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CHRISTINE DE PISAN (1364-c. 1430)

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Originally appearing in Volume V21, Page 648 of the 1911 Encyclopedia Britannica.
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CHRISTINE DE PISAN (1364-c. 1430), French poet, of Italian birth, was born at Venice in 1364. When she was four years old she was brought to her father, a councillor of the Venetian Republic, in Paris, where he held office as astrologer to Charles V. At fifteen Christine married Etienne du Castel, who became Charles's notary and secretary. After the king's death in 138o her father lost his appointment, and died soon after; and when Christine's husband died in 1389 she found herself without a protector, and with three children depending on her. This determined her to have recourse to letters as a means of livelihood. Her first ballads were written to the memory of her husband, and as love poems were the fashion she continued to write others—lais, virelais, rondeaux and jeux a vendre—though she took the precaution to assure her readers (Cent balades, No. 50) that they were merely exercises. In 1399 she began to study the Latin poets, and between that time and 1405, as she herself declares, she composed some fifteen important works, chiefly in prose, besides minor pieces. The earl of Salisbury, who was in Paris on the occasion of the marriage of Richard II. with Isabella of France (1396), took her elder son, Jean du Castel (b. 1384), and reared him as his own; the boy, after Salisbury's death (1400). being received by Philip of Burgundy, at whose desire Christine wrote Le Livre des faitz et bonnes mceurs du sayge roy Charles' (1405), valuable as a first-hand picture of Charles V. and his court. Her Mutation de fortune, in which she finds room for a great deal of history and philosophy, was presented to the same patron on New Year's Day, 1404. It possesses an introduction of great autobiographical interest. In La Vision (1405) she tells her own history, by way of defence against those who objected to her pretensions as a moralist. Henry IV. of England desired her to make his court her home, and she received a like invitation from Galeazzo Visconti, tyrant of Milan. She preferred, however, to remain in France, where she enjoyed the favour of Charles VI., the dukes of Berry and Burgundy, the duchess of Bourbon and others. Christine was a champion of her own sex. In her Dit de la rose (1402) she describes an order of the rose, the members of which bind themselves by vow to defend the honour of women. Her Epitre au dieu d'amour (1399) is a defence of women against the satire of Jean de Meun, and initiated a prolonged dispute with two great scholars of her time, Jean de Montreuil (d. 1415) and Gonthier Col, who undertook the defence of the Roman de la rose. Christine wrote about 1407 two books for women, La Cite des dames and Le Livre des trois vertus, or Le Tresor de to cite des dames. She was devoted to her adopted country. During the civil wars she wrote a Lamentation (1410) and a Livre ' See C. B. Petitot, Collection complete des memoires relatifs a 1'histoire de France (1st series. vols. v. and vi., 1818, &c.l. Part of the first Bronze Door of the Baptistery at Florence, by Andrea Pisano. Pisano about 130v, and worked with him on the sculpture for S. Maria della Spina at Pisa and elsewhere. But it is at Florence that his chief works were executed, and the formation of his mature style was due rather to Giotto than to his earlier master. Of the three world-famed bronze doors of the Florentine baptistery, the earliest one—that on the south side—was the work of Andrea; he spent many years on it; and it was finally set up in 1336.1 It consists of a number of small quatrefoil panels—the lower eight containing single figures of the Virtues, and the rest scenes from the life of the Baptist. Andrea Pisano, while living in Florence, also produced many important works of marble sculpture, all of which show strongly Giotto's influence. In some cases probably they were actually designed by that artist, as, for in-stance, the double band of beautiful panel-reliefs which Andrea executed for the great campanile. The subjects of these are the Four Great Prophets, the Seven Virtues, the Seven Sacraments, the Seven Works of Mercy and the Seven Planets. The duomo contains the chief of Andrea's other Florentine works in marble. In 1347 he was appointed architect to the duomo of Orvieto, which had already been designed and begun by Lorenzo Maitani. The exact date of his death is not known, but it must have been shortly before the year 1349. Andrea Pisano had two sons, Nino and Tommaso—both, especially the former, sculptors of considerable ability. Nino was very successful in his statues of the Madonna and Child, which are full of human feeling and soft loveliness—a perfect embodiment of the Catholic ideal of the Divine Mother. Andrea's chief pupil was Andrea di Cione, better known as Orcagna (q.v.). Balduccio di Pisa, another, and in one branch (that of sculpture) equally gifted pupil, executed the wonderful shrine of S. Eustorgio at Milan—a most magnificent mass of sculptured figures and reliefs.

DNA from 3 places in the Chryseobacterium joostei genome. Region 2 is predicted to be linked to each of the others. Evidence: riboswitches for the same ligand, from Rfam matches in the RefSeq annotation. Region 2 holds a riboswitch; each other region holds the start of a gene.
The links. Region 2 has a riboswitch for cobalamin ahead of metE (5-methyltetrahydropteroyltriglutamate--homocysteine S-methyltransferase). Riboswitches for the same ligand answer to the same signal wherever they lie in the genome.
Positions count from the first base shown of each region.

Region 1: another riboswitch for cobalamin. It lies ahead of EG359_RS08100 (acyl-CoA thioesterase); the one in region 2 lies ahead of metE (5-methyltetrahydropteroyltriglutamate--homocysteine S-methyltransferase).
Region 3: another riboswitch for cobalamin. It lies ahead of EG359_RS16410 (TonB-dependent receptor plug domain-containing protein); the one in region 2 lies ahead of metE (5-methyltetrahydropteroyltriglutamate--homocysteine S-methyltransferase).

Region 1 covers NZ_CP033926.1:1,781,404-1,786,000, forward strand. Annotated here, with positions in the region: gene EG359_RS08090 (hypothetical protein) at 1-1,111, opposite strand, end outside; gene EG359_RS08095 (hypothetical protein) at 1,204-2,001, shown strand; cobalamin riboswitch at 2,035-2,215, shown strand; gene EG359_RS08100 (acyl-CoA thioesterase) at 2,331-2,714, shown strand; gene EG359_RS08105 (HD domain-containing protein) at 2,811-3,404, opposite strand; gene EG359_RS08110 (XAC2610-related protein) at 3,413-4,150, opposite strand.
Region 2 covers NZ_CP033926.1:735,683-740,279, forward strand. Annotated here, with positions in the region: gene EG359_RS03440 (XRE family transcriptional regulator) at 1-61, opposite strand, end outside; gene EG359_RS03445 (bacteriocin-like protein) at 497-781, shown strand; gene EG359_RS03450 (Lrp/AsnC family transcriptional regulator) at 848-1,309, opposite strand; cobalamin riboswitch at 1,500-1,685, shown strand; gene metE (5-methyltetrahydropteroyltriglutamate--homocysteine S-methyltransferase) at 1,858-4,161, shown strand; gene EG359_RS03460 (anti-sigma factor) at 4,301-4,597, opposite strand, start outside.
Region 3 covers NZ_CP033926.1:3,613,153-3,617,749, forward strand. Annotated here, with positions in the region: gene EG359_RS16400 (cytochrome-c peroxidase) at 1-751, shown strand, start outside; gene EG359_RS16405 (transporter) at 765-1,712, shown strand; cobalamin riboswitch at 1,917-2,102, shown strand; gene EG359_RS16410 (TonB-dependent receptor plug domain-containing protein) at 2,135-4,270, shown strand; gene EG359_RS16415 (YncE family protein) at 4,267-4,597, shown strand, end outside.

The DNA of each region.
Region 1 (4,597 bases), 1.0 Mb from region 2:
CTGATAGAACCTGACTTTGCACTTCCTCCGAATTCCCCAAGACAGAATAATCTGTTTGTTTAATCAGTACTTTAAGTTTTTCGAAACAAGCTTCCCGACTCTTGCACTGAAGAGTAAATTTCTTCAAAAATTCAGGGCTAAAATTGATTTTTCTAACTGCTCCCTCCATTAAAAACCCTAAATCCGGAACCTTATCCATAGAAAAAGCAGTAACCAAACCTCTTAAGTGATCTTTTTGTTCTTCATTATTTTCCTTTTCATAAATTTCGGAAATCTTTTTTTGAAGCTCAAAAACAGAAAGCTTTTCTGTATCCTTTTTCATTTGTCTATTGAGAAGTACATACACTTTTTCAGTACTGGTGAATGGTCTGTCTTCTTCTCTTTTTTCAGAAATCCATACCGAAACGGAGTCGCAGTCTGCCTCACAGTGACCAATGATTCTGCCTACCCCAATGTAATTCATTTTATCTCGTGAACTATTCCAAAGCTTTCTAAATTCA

End of Article: CHRISTINE DE PISAN (1364-c. 1430)
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